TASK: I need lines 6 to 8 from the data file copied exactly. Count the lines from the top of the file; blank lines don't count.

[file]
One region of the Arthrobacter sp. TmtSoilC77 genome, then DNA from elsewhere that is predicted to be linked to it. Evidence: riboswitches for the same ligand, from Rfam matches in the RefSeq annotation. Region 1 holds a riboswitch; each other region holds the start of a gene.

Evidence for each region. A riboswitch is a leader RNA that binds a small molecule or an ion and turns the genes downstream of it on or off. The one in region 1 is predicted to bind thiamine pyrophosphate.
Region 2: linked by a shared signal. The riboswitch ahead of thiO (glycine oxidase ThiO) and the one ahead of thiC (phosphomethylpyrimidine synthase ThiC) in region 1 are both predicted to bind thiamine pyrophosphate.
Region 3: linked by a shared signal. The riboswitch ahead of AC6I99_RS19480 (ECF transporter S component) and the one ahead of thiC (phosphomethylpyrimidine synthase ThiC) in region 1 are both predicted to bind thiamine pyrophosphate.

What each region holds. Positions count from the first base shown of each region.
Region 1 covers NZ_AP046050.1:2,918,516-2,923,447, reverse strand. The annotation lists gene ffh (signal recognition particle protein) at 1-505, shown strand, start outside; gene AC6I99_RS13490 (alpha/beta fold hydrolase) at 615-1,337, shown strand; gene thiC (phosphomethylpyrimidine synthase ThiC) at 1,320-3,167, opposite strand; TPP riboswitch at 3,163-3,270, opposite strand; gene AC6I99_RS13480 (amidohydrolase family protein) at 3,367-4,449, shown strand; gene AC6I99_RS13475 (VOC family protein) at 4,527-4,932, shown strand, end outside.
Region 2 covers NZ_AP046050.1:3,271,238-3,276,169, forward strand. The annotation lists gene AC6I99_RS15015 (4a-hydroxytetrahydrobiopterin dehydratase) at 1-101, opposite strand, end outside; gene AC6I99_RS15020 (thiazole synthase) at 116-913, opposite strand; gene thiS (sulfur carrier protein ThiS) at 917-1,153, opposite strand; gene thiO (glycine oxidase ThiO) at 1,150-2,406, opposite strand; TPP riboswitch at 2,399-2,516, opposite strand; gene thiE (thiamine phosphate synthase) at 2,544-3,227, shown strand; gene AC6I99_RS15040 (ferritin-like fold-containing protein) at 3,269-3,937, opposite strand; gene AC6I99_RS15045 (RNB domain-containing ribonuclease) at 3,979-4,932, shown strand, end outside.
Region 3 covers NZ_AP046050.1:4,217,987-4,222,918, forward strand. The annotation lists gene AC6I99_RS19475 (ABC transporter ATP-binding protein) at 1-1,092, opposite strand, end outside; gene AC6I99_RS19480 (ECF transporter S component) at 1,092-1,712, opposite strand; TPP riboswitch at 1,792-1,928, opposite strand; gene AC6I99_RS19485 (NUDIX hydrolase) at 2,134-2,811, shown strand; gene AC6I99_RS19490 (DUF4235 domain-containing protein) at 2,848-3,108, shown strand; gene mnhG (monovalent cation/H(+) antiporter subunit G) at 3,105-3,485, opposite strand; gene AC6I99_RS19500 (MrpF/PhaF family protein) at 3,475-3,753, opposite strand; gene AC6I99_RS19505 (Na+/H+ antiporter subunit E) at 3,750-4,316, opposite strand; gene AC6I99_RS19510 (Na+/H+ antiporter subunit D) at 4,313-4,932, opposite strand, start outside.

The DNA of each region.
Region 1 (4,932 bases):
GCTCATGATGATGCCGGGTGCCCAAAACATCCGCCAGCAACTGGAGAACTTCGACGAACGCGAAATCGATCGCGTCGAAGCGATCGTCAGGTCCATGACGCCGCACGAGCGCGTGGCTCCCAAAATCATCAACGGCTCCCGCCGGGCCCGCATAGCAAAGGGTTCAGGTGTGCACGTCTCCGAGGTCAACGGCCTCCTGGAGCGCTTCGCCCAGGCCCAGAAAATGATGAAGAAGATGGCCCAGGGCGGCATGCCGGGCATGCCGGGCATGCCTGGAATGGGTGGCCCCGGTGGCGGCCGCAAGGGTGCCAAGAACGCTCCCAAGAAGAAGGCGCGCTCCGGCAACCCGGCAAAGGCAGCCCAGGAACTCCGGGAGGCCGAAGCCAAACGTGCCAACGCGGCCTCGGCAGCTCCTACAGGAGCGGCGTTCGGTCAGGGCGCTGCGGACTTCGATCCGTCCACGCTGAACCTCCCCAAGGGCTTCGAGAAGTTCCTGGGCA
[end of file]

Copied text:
Region 1 covers NZ_AP046050.1:2,918,516-2,923,447, reverse strand. The annotation lists gene ffh (signal recognition particle protein) at 1-505, shown strand, start outside; gene AC6I99_RS13490 (alpha/beta fold hydrolase) at 615-1,337, shown strand; gene thiC (phosphomethylpyrimidine synthase ThiC) at 1,320-3,167, opposite strand; TPP riboswitch at 3,163-3,270, opposite strand; gene AC6I99_RS13480 (amidohydrolase family protein) at 3,367-4,449, shown strand; gene AC6I99_RS13475 (VOC family protein) at 4,527-4,932, shown strand, end outside.
Region 2 covers NZ_AP046050.1:3,271,238-3,276,169, forward strand. The annotation lists gene AC6I99_RS15015 (4a-hydroxytetrahydrobiopterin dehydratase) at 1-101, opposite strand, end outside; gene AC6I99_RS15020 (thiazole synthase) at 116-913, opposite strand; gene thiS (sulfur carrier protein ThiS) at 917-1,153, opposite strand; gene thiO (glycine oxidase ThiO) at 1,150-2,406, opposite strand; TPP riboswitch at 2,399-2,516, opposite strand; gene thiE (thiamine phosphate synthase) at 2,544-3,227, shown strand; gene AC6I99_RS15040 (ferritin-like fold-containing protein) at 3,269-3,937, opposite strand; gene AC6I99_RS15045 (RNB domain-containing ribonuclease) at 3,979-4,932, shown strand, end outside.
Region 3 covers NZ_AP046050.1:4,217,987-4,222,918, forward strand. The annotation lists gene AC6I99_RS19475 (ABC transporter ATP-binding protein) at 1-1,092, opposite strand, end outside; gene AC6I99_RS19480 (ECF transporter S component) at 1,092-1,712, opposite strand; TPP riboswitch at 1,792-1,928, opposite strand; gene AC6I99_RS19485 (NUDIX hydrolase) at 2,134-2,811, shown strand; gene AC6I99_RS19490 (DUF4235 domain-containing protein) at 2,848-3,108, shown strand; gene mnhG (monovalent cation/H(+) antiporter subunit G) at 3,105-3,485, opposite strand; gene AC6I99_RS19500 (MrpF/PhaF family protein) at 3,475-3,753, opposite strand; gene AC6I99_RS19505 (Na+/H+ antiporter subunit E) at 3,750-4,316, opposite strand; gene AC6I99_RS19510 (Na+/H+ antiporter subunit D) at 4,313-4,932, opposite strand, start outside.